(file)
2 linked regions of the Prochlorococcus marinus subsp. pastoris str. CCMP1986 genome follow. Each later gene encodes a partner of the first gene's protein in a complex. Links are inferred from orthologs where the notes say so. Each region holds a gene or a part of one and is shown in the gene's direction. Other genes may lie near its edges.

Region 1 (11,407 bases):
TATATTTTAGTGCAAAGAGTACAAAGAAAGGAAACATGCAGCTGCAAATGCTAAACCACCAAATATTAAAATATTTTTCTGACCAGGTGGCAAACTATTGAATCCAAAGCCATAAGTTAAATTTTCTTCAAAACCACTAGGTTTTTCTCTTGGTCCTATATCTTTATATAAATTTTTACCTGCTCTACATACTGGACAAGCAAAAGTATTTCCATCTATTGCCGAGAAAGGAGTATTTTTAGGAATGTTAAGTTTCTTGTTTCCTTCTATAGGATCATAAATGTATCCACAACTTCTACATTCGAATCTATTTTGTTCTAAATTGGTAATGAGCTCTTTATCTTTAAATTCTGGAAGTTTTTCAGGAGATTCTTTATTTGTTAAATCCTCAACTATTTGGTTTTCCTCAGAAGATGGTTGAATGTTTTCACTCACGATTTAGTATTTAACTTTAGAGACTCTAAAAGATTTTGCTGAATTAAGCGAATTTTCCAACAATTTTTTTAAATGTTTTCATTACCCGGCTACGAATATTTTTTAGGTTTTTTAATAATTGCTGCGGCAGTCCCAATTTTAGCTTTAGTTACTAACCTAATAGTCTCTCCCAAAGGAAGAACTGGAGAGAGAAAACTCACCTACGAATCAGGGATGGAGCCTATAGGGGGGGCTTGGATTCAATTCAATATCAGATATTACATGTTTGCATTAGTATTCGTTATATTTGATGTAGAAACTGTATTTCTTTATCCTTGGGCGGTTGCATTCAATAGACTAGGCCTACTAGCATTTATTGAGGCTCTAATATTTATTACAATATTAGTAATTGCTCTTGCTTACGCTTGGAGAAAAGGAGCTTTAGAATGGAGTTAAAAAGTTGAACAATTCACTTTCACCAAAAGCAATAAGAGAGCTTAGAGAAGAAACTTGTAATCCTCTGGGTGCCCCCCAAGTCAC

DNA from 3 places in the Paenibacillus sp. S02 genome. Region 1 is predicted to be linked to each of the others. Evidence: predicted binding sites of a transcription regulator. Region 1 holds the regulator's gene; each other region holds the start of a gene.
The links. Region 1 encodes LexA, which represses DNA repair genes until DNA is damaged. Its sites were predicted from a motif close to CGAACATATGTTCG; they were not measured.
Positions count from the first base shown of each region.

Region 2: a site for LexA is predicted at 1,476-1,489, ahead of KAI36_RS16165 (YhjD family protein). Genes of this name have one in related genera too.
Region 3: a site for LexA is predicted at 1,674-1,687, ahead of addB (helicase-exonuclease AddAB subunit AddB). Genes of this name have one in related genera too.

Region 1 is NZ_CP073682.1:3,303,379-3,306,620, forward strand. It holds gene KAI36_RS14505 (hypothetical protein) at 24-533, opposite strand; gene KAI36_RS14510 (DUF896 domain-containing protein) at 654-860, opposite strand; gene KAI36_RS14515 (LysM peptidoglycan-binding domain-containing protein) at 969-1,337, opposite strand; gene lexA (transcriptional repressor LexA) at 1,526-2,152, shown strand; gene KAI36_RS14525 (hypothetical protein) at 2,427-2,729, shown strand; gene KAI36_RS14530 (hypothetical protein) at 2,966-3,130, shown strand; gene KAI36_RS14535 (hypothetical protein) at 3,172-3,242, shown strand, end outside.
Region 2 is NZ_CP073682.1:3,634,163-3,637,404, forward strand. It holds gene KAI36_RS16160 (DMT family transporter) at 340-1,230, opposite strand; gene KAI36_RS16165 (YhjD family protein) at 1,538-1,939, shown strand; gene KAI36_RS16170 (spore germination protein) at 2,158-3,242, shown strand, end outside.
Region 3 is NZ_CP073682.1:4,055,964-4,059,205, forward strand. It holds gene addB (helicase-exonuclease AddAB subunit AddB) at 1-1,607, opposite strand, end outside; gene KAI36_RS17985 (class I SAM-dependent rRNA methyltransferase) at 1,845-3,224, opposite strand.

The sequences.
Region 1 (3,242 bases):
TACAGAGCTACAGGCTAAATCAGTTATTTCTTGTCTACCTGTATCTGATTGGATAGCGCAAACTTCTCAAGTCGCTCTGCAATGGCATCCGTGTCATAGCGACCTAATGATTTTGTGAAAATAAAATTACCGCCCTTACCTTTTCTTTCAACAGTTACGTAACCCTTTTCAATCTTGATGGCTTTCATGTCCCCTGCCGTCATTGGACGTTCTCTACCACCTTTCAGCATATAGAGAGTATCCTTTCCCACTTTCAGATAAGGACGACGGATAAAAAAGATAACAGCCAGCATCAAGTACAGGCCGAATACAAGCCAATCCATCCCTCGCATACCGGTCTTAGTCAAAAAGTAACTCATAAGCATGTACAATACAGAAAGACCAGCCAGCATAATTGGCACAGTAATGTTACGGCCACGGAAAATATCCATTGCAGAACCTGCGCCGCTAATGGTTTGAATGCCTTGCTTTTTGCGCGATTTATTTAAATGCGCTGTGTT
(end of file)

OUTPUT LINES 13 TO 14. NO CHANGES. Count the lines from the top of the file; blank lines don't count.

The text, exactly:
Region 1 (3,242 bases):
TACAGAGCTACAGGCTAAATCAGTTATTTCTTGTCTACCTGTATCTGATTGGATAGCGCAAACTTCTCAAGTCGCTCTGCAATGGCATCCGTGTCATAGCGACCTAATGATTTTGTGAAAATAAAATTACCGCCCTTACCTTTTCTTTCAACAGTTACGTAACCCTTTTCAATCTTGATGGCTTTCATGTCCCCTGCCGTCATTGGACGTTCTCTACCACCTTTCAGCATATAGAGAGTATCCTTTCCCACTTTCAGATAAGGACGACGGATAAAAAAGATAACAGCCAGCATCAAGTACAGGCCGAATACAAGCCAATCCATCCCTCGCATACCGGTCTTAGTCAAAAAGTAACTCATAAGCATGTACAATACAGAAAGACCAGCCAGCATAATTGGCACAGTAATGTTACGGCCACGGAAAATATCCATTGCAGAACCTGCGCCGCTAATGGTTTGAATGCCTTGCTTTTTGCGCGATTTATTTAAATGCGCTGTGTT